FitBark Has Another Go At Proving Its Health Tracker For Dogs Isn’t Barking Mad
Bored of quantifying your self already? Why not quantify your pet instead? FitBark is a Fitbit style health tracker for your under-walked canine companion. We’ve covered this (frankly) barking mad gizmo before, back in May, when its creators were exhibiting at Hardware Alley at TechCrunch Disrupt NY but they’ve now taken to Kickstarter to raise funds to get the device out in the wild. Again.
It’s actually FitBark’s second attempt at Kickstarting the gizmo. As Gigaom points out, its creators pulled an earlier attempt at crowdfunding the device in order to rethink the business model, scrapping the monthly subscription fee and opting for a fixed price-tag of $69 via Kickstarter or $99 for general retail.
FitBark are after $35,000 to cover manufacturing costs this time around, and are more than half-way to achieving the target with 32 days left to run on the campaign – so crazy or otherwise, this is one hardware startup that’s pretty much a dead cert for its first manufacturing run-around-the-park at least.
Now I say barking mad but that’s mostly tongue-in-cheek, being as FitBark is not the only health tracker angling for pet owners’ cash. Whistle, a startup backed by $6 million in Series A funding, launched a $99 wearable activity tracker for dogs only last month. There’s also Tagg, which combines activity and location tracking by including GPS in its device. So underestimate the pet-owning dollar at your peril.
So what does FitBark actually do? Attach it to your dog’s collar and it tracks daily’s activity levels, sending the data back to FitBack’s servers when your smartphone is in range, or throughout the day if you purchase a dedicated FitBark base station (and keep you pet penned up at home while you’re out). The latter scenario would allow owners to keep remote tabs on their pet’s activity levels when they’re not at home, but unless you own a mansion (or employ a dog walker) your dog isn’t going to be able to do a whole lot of running around without you. FitBark then crunches all the activity data, offering customisable daily activity goals, and delivering the results back to you via an app. So far, so kinda sane.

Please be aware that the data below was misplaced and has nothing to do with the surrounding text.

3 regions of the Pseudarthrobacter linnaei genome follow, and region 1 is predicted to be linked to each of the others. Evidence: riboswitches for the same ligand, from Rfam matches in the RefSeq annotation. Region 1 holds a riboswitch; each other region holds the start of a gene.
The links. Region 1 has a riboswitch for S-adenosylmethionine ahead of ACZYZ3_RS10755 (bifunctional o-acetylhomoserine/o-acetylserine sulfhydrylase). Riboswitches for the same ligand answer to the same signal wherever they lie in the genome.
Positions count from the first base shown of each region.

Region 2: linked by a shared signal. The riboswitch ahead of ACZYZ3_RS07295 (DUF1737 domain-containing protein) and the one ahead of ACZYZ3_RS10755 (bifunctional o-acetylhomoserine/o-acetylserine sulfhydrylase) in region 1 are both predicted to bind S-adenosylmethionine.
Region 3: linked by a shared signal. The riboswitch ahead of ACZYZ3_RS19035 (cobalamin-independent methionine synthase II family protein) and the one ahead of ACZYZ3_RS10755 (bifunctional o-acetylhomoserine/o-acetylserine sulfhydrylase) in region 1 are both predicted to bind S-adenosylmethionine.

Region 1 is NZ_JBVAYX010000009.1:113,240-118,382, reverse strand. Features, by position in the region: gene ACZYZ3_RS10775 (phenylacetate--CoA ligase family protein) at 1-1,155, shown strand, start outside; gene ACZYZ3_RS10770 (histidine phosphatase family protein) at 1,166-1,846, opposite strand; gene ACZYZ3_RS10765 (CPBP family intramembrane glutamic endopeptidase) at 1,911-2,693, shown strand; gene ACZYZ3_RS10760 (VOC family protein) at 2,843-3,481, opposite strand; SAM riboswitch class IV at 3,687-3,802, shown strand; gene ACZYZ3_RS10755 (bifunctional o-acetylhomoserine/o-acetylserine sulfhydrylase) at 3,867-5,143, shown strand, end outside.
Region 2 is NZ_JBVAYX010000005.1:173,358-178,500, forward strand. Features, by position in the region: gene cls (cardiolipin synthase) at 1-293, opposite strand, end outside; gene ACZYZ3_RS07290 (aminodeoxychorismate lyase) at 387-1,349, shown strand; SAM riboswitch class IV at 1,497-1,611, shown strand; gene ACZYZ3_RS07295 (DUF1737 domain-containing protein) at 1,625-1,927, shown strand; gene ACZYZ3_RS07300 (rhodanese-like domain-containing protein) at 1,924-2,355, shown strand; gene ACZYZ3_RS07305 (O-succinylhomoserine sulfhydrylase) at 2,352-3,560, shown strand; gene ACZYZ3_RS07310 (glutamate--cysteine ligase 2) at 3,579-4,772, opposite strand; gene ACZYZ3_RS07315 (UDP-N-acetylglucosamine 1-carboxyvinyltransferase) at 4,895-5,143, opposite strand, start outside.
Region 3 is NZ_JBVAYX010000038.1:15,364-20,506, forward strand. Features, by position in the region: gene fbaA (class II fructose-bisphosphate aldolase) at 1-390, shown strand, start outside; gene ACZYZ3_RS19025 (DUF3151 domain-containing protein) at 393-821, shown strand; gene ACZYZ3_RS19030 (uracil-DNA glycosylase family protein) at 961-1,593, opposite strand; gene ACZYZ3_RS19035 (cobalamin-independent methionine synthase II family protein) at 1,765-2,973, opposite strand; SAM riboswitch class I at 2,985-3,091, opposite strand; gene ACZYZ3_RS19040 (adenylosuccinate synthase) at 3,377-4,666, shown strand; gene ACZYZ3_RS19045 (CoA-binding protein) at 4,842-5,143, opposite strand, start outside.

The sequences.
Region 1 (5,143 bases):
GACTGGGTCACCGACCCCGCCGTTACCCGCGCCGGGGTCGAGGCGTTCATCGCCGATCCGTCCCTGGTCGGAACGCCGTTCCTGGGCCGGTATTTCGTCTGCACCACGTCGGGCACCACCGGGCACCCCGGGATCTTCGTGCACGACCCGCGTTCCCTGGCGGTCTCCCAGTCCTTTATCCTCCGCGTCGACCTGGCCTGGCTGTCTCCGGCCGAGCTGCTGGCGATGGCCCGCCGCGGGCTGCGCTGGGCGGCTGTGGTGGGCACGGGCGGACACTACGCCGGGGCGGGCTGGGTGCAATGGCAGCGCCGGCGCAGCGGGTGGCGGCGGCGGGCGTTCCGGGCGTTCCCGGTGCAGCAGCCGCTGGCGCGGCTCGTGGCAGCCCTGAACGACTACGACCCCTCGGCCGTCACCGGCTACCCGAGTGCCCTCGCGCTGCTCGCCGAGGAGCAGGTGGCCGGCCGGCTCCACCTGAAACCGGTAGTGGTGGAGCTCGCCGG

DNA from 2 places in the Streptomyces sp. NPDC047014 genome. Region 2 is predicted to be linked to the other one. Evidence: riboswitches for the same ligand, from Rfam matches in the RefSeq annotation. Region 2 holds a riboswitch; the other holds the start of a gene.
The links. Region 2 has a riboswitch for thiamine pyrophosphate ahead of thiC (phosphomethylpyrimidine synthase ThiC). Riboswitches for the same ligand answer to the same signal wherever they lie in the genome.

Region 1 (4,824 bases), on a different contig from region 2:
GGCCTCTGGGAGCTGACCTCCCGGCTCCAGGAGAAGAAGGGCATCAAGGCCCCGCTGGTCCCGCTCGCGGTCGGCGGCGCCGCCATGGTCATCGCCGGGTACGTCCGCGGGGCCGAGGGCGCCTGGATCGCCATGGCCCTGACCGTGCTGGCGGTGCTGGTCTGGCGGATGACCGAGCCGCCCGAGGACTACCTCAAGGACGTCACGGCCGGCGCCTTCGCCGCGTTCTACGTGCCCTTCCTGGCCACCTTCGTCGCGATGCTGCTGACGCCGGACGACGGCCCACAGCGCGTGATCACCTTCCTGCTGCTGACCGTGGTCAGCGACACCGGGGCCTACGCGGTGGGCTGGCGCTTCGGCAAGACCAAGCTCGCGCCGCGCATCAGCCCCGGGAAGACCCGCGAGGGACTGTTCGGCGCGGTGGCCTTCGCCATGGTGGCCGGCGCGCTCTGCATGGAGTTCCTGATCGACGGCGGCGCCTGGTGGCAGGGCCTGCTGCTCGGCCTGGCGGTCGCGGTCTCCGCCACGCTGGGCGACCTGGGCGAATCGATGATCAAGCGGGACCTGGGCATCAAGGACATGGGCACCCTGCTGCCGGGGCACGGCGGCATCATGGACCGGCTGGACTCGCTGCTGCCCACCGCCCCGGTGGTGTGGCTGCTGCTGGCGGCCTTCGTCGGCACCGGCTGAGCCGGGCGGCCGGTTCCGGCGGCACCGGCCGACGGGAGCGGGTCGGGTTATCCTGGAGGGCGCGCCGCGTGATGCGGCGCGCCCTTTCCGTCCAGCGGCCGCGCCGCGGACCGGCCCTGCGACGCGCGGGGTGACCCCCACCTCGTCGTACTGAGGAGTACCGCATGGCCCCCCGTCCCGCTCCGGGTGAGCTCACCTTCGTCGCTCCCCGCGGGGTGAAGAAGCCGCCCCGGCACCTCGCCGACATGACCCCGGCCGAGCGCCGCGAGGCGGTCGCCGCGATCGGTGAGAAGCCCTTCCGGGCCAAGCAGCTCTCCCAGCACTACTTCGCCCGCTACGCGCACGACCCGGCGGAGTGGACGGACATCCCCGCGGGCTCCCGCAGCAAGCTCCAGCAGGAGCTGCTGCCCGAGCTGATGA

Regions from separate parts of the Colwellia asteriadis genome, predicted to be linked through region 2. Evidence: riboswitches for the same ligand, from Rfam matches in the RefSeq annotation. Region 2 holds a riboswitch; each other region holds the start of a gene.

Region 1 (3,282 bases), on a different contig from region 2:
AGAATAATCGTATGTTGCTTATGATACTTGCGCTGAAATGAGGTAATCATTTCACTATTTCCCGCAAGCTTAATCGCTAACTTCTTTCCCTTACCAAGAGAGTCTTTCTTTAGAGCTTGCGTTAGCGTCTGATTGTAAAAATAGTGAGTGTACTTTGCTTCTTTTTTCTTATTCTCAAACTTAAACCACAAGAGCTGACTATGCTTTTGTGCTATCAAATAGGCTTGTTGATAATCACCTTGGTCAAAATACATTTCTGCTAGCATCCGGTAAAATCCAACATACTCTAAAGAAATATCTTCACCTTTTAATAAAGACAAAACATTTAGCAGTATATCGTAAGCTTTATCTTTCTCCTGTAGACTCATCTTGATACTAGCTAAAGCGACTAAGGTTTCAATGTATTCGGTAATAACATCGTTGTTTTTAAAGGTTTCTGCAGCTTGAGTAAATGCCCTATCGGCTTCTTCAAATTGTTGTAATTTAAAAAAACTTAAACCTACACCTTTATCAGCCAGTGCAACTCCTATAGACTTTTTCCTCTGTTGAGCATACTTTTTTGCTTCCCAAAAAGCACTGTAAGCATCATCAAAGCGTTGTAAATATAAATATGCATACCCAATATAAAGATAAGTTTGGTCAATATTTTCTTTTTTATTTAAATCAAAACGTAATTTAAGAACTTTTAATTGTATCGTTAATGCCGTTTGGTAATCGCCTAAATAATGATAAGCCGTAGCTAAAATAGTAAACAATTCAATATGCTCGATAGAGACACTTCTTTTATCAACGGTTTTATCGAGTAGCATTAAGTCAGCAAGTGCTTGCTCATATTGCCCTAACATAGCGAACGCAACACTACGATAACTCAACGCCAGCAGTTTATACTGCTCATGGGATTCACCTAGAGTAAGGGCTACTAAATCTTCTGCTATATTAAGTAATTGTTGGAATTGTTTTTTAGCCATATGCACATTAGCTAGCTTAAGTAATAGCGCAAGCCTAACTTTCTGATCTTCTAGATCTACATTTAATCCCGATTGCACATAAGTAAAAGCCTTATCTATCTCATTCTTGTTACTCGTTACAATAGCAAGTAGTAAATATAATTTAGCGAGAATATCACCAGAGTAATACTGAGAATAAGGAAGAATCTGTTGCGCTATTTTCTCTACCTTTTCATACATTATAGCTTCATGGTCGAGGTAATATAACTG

At its more barking mad fringe, the FitBark also lets pet owners compare – well, they say “unify” – their own fitness with their dog’s fitness/activity. So yeah, boasting that you are fitter than Fido is apparently a thing now…
FitBark is also the first platform that leverages existing APIs of human fitness trackers to bring you a unified view of your fitness level and that of your dog. From the outset, FitBark will seamlessly receive input from your Nike Fuelband, Fitbit, Withings Pulse, or Bodymedia Fit. We’ll look to expand the list as we learn about new open APIs or partnership opportunities. If you’re not only a devoted dog parent but are also serious about tracking your own fitness, you’ll love this.